What makes a Mac a Mac? Some would say it’s Apple’s stunning industrial design - copied but seldom (if ever) equaled. Others would site the Mac’s tight integration between software and hardware. Still others would claim that the Mac’s “standard equipment” iLife ’08 suite (digital lifestyle applications iTunes, iPhoto, iMovie, iDVD, iWeb, and GarageBand) sets it apart from run-of-the-mill PCs. I suggest the bedrock of the Mac experience and what defines it is Mac OS X “Leopard” (singled out by Ed Mendelson of PC Magazine as “by far the best operating system ever written for the vast majority of consumers”).
This week I rise to sing the praises of an unsung hero of the Leopard operating system. It’s one of many helper applications that come standard with Leopard that have “secret powers” that many users never encounter. Our purpose today is to spotlight the strengths of one such application, called “Preview”.
From the name, one might think you would use Preview to take a preliminary look at the contents of a file. And you’d be right. But Preview can take you much deeper inside many different file formats.
For one, Preview is Mac OS X’s default viewer of PDF (Portable Document Format) files. The PDF file format, created by Adobe, has been around since 1993. It’s become the defacto standard for creating, distributing, and displaying digital documents.
PDF files are perfect for today’s Internet-delivered digital world because they are appear as the author intended when viewed on any computer, regardless of the operating system installed. How do they do that (you seemed to ask)? Each PDF file encapsulates (carries with it) a complete description of the document, including the text, fonts, and images that compose the document. So you don’t need to worry if someone trying to view a document exactly as you created it can’t because they don’t have a certain font installed on their computer.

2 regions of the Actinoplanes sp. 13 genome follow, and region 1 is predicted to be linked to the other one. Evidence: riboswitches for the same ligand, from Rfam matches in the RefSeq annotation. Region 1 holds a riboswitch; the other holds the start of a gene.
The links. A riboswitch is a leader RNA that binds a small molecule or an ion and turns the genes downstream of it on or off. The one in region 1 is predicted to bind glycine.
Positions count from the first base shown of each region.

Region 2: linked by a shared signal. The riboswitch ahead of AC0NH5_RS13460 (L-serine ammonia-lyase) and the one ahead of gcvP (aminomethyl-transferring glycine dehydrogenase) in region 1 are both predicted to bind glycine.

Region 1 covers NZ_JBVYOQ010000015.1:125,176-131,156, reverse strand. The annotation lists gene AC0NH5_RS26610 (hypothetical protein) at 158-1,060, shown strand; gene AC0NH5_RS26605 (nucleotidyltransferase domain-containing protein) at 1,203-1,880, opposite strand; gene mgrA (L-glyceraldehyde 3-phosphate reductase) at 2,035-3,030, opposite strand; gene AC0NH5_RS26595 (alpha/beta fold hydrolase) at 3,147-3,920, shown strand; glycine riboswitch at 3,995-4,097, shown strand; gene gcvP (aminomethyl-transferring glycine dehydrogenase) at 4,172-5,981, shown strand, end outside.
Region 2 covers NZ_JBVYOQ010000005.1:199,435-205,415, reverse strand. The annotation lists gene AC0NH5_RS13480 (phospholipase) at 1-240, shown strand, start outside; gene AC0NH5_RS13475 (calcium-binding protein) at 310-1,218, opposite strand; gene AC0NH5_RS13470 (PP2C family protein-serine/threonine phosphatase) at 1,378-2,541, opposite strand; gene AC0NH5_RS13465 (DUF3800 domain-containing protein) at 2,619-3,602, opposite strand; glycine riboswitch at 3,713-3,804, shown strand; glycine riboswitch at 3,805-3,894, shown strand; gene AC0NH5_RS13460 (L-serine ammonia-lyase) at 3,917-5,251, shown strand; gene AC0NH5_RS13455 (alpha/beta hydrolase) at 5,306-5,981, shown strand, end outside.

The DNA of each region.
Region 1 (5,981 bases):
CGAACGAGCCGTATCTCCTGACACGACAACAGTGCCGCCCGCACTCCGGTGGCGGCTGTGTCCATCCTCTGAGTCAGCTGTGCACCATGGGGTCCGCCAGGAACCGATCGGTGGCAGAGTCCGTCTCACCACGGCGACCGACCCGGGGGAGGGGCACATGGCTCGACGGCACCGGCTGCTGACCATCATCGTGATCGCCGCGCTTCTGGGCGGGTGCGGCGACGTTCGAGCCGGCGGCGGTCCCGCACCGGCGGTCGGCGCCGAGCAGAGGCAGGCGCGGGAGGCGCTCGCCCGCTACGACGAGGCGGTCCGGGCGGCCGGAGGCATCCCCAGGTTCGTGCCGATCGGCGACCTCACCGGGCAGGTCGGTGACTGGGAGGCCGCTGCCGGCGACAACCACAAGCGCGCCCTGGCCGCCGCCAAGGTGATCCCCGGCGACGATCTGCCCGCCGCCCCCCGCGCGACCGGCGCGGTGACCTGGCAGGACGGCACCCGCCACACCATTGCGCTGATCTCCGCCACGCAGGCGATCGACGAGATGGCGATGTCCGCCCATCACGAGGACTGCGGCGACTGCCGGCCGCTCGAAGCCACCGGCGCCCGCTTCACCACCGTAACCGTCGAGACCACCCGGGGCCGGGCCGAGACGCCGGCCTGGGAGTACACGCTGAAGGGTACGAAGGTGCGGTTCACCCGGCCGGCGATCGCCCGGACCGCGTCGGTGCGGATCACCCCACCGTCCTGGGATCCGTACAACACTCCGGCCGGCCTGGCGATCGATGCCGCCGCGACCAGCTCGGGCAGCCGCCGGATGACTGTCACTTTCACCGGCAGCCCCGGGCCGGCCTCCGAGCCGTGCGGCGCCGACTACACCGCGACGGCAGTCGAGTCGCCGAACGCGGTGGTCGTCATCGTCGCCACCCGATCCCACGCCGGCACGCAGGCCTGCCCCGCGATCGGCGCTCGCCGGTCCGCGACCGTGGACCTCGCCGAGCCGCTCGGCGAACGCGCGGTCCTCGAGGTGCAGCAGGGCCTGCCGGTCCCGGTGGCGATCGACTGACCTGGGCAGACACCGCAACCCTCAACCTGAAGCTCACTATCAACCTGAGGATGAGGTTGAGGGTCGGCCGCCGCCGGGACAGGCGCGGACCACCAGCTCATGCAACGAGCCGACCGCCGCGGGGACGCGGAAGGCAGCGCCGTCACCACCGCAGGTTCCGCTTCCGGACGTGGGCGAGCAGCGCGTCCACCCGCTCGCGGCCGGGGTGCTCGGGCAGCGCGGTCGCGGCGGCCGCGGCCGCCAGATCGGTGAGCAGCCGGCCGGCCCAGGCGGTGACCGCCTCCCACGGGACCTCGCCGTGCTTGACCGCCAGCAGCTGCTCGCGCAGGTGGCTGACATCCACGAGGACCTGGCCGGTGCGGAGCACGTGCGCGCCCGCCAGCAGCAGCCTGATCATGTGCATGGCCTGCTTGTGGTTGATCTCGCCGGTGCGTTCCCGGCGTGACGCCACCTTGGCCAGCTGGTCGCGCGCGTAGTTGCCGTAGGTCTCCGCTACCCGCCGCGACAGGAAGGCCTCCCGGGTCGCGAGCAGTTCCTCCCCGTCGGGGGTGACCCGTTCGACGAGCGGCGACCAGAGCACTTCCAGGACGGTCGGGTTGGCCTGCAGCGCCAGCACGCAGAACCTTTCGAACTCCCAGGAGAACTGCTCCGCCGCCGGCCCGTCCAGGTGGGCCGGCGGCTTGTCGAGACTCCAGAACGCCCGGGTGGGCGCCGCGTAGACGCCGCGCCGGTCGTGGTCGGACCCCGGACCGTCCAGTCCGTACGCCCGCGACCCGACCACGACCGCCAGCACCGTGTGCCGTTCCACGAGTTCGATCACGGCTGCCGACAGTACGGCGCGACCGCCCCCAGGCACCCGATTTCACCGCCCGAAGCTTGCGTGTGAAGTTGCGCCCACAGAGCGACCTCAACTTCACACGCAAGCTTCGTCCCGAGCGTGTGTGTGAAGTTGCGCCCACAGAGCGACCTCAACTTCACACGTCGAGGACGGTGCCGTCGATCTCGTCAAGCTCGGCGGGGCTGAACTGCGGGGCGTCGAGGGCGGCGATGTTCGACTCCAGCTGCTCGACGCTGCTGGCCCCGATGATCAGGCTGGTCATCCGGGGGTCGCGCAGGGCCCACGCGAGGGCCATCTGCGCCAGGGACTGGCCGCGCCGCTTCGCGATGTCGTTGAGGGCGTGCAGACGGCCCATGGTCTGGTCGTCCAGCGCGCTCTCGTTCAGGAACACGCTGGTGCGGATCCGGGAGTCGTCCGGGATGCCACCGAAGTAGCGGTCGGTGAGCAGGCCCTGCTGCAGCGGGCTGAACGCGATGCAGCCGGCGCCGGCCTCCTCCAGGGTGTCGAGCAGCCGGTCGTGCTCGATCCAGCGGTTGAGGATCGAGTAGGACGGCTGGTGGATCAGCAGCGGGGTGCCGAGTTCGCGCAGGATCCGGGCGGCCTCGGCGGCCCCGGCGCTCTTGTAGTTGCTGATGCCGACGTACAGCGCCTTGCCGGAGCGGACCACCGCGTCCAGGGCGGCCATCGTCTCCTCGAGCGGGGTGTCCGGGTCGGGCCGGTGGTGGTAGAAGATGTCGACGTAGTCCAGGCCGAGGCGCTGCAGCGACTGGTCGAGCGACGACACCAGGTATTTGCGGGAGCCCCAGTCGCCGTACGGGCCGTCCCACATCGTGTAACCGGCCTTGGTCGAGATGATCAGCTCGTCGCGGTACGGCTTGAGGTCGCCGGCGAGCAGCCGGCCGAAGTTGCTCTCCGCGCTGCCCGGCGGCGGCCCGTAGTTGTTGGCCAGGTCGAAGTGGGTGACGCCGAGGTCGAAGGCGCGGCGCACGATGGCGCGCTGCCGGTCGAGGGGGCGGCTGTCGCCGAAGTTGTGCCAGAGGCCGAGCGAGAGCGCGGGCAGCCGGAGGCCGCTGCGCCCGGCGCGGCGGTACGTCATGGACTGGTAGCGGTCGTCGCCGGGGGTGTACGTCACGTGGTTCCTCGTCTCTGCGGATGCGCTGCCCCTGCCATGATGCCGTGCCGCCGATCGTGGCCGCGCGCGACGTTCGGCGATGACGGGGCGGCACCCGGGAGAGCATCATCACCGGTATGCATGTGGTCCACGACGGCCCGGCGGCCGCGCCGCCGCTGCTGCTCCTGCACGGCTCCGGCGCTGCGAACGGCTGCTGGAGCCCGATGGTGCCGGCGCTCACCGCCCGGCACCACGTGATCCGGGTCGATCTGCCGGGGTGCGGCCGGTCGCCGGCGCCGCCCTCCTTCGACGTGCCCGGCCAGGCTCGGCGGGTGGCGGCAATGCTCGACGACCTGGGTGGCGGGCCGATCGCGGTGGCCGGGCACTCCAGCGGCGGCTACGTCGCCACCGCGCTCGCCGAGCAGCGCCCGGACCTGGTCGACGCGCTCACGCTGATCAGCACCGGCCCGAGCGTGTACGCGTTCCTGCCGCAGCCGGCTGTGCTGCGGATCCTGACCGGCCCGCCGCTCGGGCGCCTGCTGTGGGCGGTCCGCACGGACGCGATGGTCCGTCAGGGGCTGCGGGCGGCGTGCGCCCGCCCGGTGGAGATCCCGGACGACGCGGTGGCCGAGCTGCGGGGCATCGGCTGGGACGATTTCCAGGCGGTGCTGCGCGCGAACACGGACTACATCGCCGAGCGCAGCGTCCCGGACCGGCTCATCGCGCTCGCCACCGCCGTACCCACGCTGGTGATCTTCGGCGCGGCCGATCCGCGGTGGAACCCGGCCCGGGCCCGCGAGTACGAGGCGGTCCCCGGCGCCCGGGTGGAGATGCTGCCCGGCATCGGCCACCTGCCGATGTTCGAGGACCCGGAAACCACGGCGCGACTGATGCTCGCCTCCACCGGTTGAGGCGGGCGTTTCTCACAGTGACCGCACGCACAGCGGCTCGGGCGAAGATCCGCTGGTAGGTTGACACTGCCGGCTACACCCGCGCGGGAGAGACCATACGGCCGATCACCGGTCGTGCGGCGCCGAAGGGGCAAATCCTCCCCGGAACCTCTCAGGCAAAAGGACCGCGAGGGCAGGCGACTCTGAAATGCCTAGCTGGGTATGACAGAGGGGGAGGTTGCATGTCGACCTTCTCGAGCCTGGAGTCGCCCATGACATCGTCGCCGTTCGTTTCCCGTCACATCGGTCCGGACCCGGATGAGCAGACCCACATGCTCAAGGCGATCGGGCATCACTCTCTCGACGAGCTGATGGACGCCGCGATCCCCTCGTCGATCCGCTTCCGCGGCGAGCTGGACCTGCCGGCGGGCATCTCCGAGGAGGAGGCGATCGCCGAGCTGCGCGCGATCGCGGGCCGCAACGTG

OK. Back to Preview. Or, actually, back to before Preview. Before Preview gained PDF capabilities, in order to view PDF files Mac users needed to download Adobe’s Acrobat Reader (today called just “Adobe Reader”). While Adobe Reader was/is free, it is slower than Preview in opening and scrolling through large PDF documents, especially those filled with images.
Preview in Leopard gives you the ability to modify existing PDF documents. You can rearrange the order of pages, drag and drop pages in from other open PDF documents, or drag in entire PDF documents.
You can also make annotations to documents, useful when adding comments or doing group editing. Highlight (as if you used a yellow highlighter marker) text selections, strike through or underline lines of text. Place an oval or rectangle around a section of the document to place emphasis or designate an area of interest. Add a “sticky note” to the document containing comments. When you’re done, select “Save” from the File menu and your edits are part of the document. You can also easily attach a PDF document to an e-mail message through the File menu. Finally, you can add Bookmarks to the Preview menu bar (like you would in your web browser) for favorite or frequently used documents to provide easy access in the future.Preview can also open, edit, and save many types of image files, including JPEG, TIFF, GIF, PNG, and Photoshop files. It can perform more advanced edits to photos that you can’t do in iPhoto, like extracting an image (called “Instant Alpha”) from a simple background like a clear blue sky, or using “Extract Using Shape” to extract part of an image from a busy multicolor background, like colorful wallpaper.
|© 2008 Peter F. Zimowski|